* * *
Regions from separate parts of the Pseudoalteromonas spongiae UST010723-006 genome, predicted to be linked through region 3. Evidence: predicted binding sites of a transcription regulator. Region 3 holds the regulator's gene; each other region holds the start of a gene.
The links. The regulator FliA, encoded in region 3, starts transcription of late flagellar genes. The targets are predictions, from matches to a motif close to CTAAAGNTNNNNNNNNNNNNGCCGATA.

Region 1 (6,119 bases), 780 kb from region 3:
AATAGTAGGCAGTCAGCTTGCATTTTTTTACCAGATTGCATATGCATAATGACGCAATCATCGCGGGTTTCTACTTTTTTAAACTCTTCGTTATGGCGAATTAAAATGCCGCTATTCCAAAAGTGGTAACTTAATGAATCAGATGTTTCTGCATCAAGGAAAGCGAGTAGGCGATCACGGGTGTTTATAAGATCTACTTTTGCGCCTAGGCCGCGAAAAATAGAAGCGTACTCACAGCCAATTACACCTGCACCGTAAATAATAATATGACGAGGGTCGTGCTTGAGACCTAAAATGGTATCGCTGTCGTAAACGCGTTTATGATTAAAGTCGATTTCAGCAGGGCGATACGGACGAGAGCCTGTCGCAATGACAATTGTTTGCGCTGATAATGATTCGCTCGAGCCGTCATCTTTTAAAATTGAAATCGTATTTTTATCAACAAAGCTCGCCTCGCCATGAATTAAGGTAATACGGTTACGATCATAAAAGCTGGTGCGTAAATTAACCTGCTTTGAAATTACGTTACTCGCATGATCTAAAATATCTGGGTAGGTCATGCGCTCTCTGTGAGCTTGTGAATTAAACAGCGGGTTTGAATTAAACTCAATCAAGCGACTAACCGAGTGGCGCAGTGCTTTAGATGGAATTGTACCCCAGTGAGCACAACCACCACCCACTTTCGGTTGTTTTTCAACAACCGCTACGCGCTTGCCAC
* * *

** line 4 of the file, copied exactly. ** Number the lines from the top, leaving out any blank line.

AATAGTAGGCAGTCAGCTTGCATTTTTTTACCAGATTGCATATGCATAATGACGCAATCATCGCGGGTTTCTACTTTTTTAAACTCTTCGTTATGGCGAATTAAAATGCCGCTATTCCAAAAGTGGTAACTTAATGAATCAGATGTTTCTGCATCAAGGAAAGCGAGTAGGCGATCACGGGTGTTTATAAGATCTACTTTTGCGCCTAGGCCGCGAAAAATAGAAGCGTACTCACAGCCAATTACACCTGCACCGTAAATAATAATATGACGAGGGTCGTGCTTGAGACCTAAAATGGTATCGCTGTCGTAAACGCGTTTATGATTAAAGTCGATTTCAGCAGGGCGATACGGACGAGAGCCTGTCGCAATGACAATTGTTTGCGCTGATAATGATTCGCTCGAGCCGTCATCTTTTAAAATTGAAATCGTATTTTTATCAACAAAGCTCGCCTCGCCATGAATTAAGGTAATACGGTTACGATCATAAAAGCTGGTGCGTAAATTAACCTGCTTTGAAATTACGTTACTCGCATGATCTAAAATATCTGGGTAGGTCATGCGCTCTCTGTGAGCTTGTGAATTAAACAGCGGGTTTGAATTAAACTCAATCAAGCGACTAACCGAGTGGCGCAGTGCTTTAGATGGAATTGTACCCCAGTGAGCACAACCACCACCCACTTTCGGTTGTTTTTCAACAACCGCTACGCGCTTGCCAC